Religious leaders chart path for Africa’s development
The Archbishop of Sokoto, Bishop Hassan Kukah, has said that Africa is currently facing combining two extremely difficult situations, which are the issues of extreme hunger and the genuine hunger arising from the failure of government and governance across the continent, thereby making Africa vulnerable and creating a very combustible environment.
He argued that a lot of the problems people are facing, which have nothing to do with religion, are being baptised as religion.
But the Sultan of Sokoto, Alhaji Muhammadu Saad Abubakar 111, has stressed the need for government at all levels to involve religious leaders in addressing crisis and social injustice on the African continent.
Speaking at a joint press briefing to conclude the Conference of World Religious Leaders in Abuja, Kukah noted that there is an upsurge to meet the thirst for peace in the continent, adding: “Now that we are holding hands together, our job should be much easier.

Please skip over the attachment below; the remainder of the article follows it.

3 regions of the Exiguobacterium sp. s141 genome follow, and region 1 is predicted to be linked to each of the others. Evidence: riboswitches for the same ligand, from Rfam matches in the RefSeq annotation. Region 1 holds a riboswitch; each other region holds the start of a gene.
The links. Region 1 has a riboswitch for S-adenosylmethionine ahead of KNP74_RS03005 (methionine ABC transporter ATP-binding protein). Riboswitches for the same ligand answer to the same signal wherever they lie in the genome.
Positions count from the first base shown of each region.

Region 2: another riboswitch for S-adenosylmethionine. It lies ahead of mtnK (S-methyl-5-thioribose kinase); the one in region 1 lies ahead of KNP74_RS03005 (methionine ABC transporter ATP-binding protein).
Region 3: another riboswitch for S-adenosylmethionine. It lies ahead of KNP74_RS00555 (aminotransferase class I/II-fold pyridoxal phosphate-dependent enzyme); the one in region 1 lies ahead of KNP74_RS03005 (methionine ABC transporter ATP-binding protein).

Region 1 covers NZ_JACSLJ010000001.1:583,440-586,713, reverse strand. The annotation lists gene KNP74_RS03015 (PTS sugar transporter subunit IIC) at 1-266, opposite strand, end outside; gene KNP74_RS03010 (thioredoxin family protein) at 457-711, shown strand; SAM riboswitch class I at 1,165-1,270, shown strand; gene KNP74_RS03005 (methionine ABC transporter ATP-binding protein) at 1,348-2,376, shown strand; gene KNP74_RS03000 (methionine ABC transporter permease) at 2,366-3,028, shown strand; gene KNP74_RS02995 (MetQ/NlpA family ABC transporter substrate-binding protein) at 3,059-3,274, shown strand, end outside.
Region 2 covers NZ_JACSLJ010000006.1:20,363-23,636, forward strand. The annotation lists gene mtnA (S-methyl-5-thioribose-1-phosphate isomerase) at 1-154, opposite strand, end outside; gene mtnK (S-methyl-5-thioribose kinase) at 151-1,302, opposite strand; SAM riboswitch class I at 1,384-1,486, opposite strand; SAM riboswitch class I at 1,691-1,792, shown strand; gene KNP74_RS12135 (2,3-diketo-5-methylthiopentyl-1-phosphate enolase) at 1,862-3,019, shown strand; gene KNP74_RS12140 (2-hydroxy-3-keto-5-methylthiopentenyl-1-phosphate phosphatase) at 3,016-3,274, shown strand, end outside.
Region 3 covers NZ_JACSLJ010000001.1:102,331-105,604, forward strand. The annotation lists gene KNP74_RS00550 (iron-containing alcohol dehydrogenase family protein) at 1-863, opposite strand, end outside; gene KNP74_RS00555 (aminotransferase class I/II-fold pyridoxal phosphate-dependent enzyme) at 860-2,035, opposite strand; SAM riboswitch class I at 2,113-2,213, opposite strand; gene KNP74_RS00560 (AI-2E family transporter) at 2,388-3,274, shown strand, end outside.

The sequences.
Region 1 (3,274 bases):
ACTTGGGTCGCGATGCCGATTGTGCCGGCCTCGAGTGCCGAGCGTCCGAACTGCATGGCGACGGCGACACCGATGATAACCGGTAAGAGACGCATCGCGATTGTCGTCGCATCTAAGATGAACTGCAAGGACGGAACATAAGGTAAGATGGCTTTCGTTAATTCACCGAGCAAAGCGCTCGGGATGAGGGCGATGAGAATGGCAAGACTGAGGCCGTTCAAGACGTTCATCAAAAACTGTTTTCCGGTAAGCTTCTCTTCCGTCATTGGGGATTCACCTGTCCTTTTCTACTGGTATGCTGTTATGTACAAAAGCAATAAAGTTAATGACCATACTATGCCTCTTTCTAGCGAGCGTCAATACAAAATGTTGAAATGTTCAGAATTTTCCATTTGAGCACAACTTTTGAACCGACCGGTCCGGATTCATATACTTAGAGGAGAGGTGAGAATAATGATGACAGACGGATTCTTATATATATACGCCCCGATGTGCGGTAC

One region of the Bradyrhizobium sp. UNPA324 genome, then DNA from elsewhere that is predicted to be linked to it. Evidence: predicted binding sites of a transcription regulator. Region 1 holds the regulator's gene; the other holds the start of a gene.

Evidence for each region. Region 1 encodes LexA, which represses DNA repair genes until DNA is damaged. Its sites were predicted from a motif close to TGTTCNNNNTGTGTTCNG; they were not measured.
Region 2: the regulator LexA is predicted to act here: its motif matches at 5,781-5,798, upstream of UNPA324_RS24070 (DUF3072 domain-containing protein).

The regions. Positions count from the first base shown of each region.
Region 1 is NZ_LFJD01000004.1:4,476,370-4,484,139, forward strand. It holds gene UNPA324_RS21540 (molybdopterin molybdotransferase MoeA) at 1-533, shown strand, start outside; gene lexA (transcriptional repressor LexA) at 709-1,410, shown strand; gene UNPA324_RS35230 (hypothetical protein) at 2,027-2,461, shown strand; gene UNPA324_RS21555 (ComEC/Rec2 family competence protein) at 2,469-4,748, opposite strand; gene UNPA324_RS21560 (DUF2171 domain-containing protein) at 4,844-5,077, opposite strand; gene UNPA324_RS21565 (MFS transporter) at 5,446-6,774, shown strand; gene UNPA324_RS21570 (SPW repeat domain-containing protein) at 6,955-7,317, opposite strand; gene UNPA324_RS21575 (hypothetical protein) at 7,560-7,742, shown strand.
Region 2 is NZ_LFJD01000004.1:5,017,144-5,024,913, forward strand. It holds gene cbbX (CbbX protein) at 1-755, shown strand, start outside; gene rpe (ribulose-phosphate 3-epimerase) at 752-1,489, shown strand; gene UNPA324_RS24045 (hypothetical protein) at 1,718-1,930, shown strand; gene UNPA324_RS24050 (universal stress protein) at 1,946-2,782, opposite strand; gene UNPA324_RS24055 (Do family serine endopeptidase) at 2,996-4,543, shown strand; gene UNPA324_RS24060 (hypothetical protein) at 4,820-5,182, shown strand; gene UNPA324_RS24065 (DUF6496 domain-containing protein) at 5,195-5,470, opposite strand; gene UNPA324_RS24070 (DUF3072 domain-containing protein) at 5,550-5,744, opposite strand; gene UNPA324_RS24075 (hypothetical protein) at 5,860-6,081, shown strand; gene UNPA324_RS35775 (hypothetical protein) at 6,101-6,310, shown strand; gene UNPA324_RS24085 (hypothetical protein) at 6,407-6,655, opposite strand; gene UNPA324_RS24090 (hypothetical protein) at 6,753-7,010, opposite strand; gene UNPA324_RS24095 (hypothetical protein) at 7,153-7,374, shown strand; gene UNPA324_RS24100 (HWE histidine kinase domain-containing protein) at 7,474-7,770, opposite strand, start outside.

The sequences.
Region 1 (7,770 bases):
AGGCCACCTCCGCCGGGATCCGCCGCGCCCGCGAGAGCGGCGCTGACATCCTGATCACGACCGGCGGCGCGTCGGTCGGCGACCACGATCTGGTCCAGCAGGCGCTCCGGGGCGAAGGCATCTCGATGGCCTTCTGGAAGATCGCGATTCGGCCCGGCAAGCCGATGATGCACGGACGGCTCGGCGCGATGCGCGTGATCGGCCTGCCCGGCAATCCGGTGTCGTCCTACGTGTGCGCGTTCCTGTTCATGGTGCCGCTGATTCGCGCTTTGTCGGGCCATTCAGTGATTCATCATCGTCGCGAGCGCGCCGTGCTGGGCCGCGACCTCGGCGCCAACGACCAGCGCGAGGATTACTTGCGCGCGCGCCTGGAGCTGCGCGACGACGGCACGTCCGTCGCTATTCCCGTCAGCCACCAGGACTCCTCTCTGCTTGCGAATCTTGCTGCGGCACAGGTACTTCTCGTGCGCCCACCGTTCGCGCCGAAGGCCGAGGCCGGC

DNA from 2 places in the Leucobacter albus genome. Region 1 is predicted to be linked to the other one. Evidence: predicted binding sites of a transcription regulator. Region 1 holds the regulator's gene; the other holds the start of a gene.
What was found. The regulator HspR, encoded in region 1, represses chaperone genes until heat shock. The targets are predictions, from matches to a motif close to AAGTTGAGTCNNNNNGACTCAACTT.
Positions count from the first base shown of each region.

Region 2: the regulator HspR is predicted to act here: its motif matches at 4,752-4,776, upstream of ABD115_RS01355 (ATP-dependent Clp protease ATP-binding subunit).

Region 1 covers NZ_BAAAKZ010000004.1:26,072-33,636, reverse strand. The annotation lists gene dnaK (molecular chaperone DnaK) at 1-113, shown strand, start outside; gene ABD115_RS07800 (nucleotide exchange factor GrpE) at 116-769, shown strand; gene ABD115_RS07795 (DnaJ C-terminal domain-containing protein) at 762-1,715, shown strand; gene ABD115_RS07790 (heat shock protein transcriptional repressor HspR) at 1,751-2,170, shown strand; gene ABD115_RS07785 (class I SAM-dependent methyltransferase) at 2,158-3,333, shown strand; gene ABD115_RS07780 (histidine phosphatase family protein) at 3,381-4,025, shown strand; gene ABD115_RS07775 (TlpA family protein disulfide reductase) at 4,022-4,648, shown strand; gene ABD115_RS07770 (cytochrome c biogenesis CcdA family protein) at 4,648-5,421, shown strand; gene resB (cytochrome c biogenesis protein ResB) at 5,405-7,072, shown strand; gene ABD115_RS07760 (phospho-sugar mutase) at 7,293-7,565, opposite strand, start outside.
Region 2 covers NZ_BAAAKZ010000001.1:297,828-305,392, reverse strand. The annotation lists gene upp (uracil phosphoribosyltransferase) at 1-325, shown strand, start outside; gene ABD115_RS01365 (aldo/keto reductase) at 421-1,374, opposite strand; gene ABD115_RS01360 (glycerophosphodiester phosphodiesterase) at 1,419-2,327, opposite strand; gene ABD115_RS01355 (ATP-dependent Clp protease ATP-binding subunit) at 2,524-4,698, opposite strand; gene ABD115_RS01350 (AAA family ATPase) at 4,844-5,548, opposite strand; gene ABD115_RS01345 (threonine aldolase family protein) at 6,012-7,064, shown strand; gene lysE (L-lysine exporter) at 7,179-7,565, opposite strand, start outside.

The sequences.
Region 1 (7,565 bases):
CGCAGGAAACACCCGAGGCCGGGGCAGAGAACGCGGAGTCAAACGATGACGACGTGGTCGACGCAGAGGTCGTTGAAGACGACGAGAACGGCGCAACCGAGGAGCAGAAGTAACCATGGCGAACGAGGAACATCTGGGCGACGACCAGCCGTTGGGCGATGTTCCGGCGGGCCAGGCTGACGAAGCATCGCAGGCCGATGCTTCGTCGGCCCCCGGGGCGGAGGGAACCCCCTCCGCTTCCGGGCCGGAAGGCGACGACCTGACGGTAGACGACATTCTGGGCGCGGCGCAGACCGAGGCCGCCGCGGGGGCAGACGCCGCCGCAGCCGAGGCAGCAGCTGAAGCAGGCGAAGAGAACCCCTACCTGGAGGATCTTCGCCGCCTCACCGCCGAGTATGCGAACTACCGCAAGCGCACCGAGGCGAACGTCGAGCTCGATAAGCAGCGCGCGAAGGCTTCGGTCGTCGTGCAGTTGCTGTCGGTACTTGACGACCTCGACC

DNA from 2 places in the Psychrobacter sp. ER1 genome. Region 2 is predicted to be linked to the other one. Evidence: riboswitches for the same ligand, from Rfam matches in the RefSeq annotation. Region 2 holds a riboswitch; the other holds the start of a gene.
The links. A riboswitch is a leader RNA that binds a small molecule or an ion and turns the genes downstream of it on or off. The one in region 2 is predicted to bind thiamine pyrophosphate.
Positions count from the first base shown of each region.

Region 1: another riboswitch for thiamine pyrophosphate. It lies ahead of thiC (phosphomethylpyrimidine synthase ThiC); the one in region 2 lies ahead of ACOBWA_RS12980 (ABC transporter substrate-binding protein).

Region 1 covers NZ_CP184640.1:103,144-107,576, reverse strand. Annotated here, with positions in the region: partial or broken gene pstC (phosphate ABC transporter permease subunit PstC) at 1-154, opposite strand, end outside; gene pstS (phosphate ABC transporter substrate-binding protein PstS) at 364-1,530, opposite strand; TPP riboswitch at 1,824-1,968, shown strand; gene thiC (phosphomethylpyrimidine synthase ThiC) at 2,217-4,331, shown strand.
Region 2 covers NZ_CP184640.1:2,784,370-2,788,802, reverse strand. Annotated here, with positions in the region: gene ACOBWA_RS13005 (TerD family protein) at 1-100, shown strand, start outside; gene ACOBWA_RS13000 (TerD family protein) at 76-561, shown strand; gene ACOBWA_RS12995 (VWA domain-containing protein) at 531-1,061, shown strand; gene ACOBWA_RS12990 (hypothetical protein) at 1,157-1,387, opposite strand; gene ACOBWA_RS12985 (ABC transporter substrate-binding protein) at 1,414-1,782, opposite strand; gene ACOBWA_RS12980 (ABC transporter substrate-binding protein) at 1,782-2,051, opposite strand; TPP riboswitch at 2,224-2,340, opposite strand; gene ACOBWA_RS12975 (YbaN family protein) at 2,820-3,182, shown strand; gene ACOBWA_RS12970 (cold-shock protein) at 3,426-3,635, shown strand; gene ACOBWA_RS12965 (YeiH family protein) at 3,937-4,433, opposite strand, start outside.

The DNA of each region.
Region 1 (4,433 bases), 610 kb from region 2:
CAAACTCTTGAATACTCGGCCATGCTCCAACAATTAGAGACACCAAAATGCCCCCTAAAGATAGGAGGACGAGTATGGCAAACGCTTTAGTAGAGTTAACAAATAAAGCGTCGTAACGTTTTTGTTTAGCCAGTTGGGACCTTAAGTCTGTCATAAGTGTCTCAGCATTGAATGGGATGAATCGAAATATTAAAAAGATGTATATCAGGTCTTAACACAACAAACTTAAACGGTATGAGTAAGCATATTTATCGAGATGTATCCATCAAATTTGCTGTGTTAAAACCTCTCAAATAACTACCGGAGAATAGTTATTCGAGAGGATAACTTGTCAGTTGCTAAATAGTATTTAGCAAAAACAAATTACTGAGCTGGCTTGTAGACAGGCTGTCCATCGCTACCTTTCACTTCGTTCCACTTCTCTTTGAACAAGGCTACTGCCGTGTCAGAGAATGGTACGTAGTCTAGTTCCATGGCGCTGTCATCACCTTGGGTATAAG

“We are not unaware of the challenges we face as a nation, but there is no country in the world like Nigeria, because nobody has the responsibility that we have of managing a 50-50 percentage of Muslim toxic wars. We are enslaving ourselves, in many cases, we are the ones.”
Secretary General of Religions for Peace International, Dr. William Vendley, observed that trust is the pre-condition for adding that societies that have high trust are able to have small government, small jails, small police and have flourishing relationships in business.
“We are building trust which is the soil of development , if you have no trust, you may have all the money in the world but you wont develop. The biggest resource of any nation is the human resource.
“We are building the soil of development, we have to let the justice speak but there shall be no justice without mercy. We have to repent and stand before one another with honesty.
“As people from the religious community, we need to assist people ravaged by conflict”.
Catholic Archbishop of Abuja Diocese, John Cardinal Onaiyekan, in his remarks, said the whole focus of the discussions by the religious leaders centre around partnership between religious institutions, government and non-governmental organisations and the need to cooperate and ensure sustainable peace in the African continent.
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